“Why are you interviewing me?” Lindsay Penn suddenly asked me in the middle of our recent talk. She wasn’t asking out of false modesty or disingenuousness. She really wanted to know. I was interviewing her because her short film Attached, which garnered an honorable mention during Denton’s 48 Hours of Hell “video race” last year, is being screened this weekend at Endeavor Cinema along with other winning entries from that contest. Penn didn’t know her work was being shown until I informed her, hence her question, which was typical of an atypically refreshing interview. In contrast with filmmakers who have their spiel honed to a fine point, the 25-year-old University of North Texas student actually thought about my questions and came up with honest, original answers.
Penn was born in Pittsburgh but has lived in many places; her graphic designer parents frequently moved for work. She came to UNT at her mother’s suggestion. “I generally do what my mother tells me,” Penn said. “She’s very wise,” she added, noting that her mother suggested that she become a filmmaker back when Penn was making movies with her Barbie dolls. Asked if she likes North Texas, Penn cites the area’s racial diversity before giving up on distinctions: “Places are pretty much the same. There are nerds everywhere. There are hipsters everywhere. There are nice people everywhere. There are jerks everywhere. As long as I have internet access, I’m good.”
She does have a strong web presence. Her web site, linzerdinzer.com, has portals to her several YouTube channels, plus her Facebook page and Twitter feed. In addition to Attached and other film projects, the site also contains Chasing Taboo, Penn’s online novel about a rebellious rich girl whose bad behavior has unintended consequences, and webisodes in which Penn discusses her pop culture passions, chiefly Korean pop music.
Penn often comes across as a brash fangirl on her site, but in person she was serious and on edge, puffing on an electronic cigarette. If she seemed preoccupied, that’s probably because she’s busy recruiting crew members for this year’s 48 Hours of Hell competition, which takes place this weekend and will force her to miss the Fort Worth screening of Attached. The film concerns an ex-convict making himself a sandwich while threatening his ex-wife over the phone. In a video race, filmmakers are given a concept and a certain number of days to carry it out. In last year’s 48 Hours of Hell, the concept was for films that involved a kitchen and backstabbing. “It would have been easy to do a movie where somebody stabbed someone in a kitchen,” said Penn. “I wanted to do something less obvious.”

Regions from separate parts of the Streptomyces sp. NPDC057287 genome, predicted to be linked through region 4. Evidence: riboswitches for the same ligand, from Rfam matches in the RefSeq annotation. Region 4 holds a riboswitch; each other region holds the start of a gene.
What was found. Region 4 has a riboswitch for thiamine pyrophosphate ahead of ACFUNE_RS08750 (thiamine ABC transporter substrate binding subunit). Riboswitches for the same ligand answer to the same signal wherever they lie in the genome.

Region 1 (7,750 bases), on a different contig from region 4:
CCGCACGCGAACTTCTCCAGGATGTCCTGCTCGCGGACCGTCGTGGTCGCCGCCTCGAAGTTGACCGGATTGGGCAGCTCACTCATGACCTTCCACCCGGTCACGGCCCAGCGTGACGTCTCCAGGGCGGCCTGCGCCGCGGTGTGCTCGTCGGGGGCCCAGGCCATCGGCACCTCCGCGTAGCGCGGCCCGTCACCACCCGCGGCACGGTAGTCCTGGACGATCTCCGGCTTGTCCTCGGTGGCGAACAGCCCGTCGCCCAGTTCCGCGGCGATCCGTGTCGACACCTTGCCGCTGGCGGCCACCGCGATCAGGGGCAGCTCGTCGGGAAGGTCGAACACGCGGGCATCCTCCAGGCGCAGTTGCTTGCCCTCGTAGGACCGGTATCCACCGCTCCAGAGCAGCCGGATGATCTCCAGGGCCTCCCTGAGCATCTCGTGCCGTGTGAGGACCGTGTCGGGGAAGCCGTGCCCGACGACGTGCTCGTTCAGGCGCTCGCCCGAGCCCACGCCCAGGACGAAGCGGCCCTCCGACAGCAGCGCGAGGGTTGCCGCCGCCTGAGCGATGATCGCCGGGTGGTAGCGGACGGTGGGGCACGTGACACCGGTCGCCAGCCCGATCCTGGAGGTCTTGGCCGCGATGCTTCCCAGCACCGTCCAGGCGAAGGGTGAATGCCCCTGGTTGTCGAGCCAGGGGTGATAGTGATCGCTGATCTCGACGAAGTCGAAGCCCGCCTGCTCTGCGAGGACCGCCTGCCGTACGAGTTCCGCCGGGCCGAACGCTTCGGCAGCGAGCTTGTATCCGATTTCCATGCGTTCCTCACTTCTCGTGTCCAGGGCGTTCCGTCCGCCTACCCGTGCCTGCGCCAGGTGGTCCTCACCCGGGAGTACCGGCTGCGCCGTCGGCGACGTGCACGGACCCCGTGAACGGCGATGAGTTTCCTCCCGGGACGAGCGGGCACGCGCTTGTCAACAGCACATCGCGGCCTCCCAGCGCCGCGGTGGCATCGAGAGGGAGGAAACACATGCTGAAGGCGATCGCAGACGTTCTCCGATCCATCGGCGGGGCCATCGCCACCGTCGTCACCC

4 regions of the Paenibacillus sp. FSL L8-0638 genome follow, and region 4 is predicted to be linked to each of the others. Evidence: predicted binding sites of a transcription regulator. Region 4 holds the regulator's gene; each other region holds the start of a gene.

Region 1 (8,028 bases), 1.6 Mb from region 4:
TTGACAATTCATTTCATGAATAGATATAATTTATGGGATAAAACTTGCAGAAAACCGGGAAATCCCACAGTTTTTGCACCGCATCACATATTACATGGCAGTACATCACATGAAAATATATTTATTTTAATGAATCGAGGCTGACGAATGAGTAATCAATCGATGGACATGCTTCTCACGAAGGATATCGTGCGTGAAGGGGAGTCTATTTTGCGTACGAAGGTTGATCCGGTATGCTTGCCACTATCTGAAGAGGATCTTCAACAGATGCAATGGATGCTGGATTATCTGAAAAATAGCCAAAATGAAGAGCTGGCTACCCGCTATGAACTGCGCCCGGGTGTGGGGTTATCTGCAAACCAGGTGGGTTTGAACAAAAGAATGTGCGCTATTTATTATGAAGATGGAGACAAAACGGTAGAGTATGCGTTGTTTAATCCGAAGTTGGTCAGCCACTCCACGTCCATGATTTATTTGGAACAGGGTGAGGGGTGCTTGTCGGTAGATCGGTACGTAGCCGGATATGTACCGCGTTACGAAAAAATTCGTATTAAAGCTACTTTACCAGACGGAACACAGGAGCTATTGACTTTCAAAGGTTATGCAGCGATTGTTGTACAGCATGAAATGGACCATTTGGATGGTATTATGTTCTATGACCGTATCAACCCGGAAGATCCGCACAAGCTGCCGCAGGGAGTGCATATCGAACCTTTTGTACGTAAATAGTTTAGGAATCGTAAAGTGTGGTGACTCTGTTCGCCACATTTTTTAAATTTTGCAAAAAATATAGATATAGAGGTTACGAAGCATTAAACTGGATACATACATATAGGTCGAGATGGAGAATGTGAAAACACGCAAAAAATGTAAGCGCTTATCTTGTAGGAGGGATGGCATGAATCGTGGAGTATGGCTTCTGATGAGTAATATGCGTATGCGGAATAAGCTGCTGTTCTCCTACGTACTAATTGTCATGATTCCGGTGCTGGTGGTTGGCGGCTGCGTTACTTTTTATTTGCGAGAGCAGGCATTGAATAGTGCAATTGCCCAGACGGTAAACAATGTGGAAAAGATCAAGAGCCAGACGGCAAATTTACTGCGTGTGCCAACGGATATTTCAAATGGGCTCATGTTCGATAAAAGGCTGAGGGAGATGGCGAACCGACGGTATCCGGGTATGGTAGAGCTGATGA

Attached was also her first experience working with fellow student and filmmaker Mary K. Fetter, who has since become a valued creative partner for Penn, popping up as an offscreen voice on Penn’s webisodes while Penn has edited music videos that Fetter has directed. “We’re a set,” said Penn, noting that they’ve spent almost every day together for the last 18 months without a single disagreement. “I’m better at directing people, but she’s much more organized and better with numbers,” she said.
In addition to gearing up for this year’s video race, Penn also just wrapped an on-camera role in another student’s film, for which she dyed her hair jet-black. She’s also looking toward graduation next year and a TV career in which she can use her production skills while she makes films on her own time. When I asked what she has learned so far as a filmmaker, she said, “Everything costs eight times as much and takes eight times as long as you think it does. When choosing people to work with, look at their passion [for your project], not their talent. Forgive yourself for your mistakes.”
6:30pm Sun. Four Day Weekend Theater, 312 Houston St, FW. 214-251-5670.